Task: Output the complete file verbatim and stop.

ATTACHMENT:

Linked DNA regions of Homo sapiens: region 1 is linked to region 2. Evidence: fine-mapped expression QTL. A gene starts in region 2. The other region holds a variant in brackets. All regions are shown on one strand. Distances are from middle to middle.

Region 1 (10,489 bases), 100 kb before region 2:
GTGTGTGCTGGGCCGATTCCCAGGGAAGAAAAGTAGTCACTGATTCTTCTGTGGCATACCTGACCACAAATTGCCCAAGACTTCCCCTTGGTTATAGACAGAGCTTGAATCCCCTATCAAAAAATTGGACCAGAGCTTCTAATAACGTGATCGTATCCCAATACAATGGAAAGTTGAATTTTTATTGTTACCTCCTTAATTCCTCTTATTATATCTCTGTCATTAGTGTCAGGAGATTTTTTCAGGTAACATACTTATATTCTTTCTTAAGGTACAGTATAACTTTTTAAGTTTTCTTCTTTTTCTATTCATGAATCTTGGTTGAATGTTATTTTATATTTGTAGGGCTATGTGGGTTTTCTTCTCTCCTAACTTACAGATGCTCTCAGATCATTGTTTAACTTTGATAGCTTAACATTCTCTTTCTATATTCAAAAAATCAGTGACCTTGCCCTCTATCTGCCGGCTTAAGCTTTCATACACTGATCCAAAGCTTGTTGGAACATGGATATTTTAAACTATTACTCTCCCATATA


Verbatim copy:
Linked DNA regions of Homo sapiens: region 1 is linked to region 2. Evidence: fine-mapped expression QTL. A gene starts in region 2. The other region holds a variant in brackets. All regions are shown on one strand. Distances are from middle to middle.

Region 1 (10,489 bases), 100 kb before region 2:
GTGTGTGCTGGGCCGATTCCCAGGGAAGAAAAGTAGTCACTGATTCTTCTGTGGCATACCTGACCACAAATTGCCCAAGACTTCCCCTTGGTTATAGACAGAGCTTGAATCCCCTATCAAAAAATTGGACCAGAGCTTCTAATAACGTGATCGTATCCCAATACAATGGAAAGTTGAATTTTTATTGTTACCTCCTTAATTCCTCTTATTATATCTCTGTCATTAGTGTCAGGAGATTTTTTCAGGTAACATACTTATATTCTTTCTTAAGGTACAGTATAACTTTTTAAGTTTTCTTCTTTTTCTATTCATGAATCTTGGTTGAATGTTATTTTATATTTGTAGGGCTATGTGGGTTTTCTTCTCTCCTAACTTACAGATGCTCTCAGATCATTGTTTAACTTTGATAGCTTAACATTCTCTTTCTATATTCAAAAAATCAGTGACCTTGCCCTCTATCTGCCGGCTTAAGCTTTCATACACTGATCCAAAGCTTGTTGGAACATGGATATTTTAAACTATTACTCTCCCATATA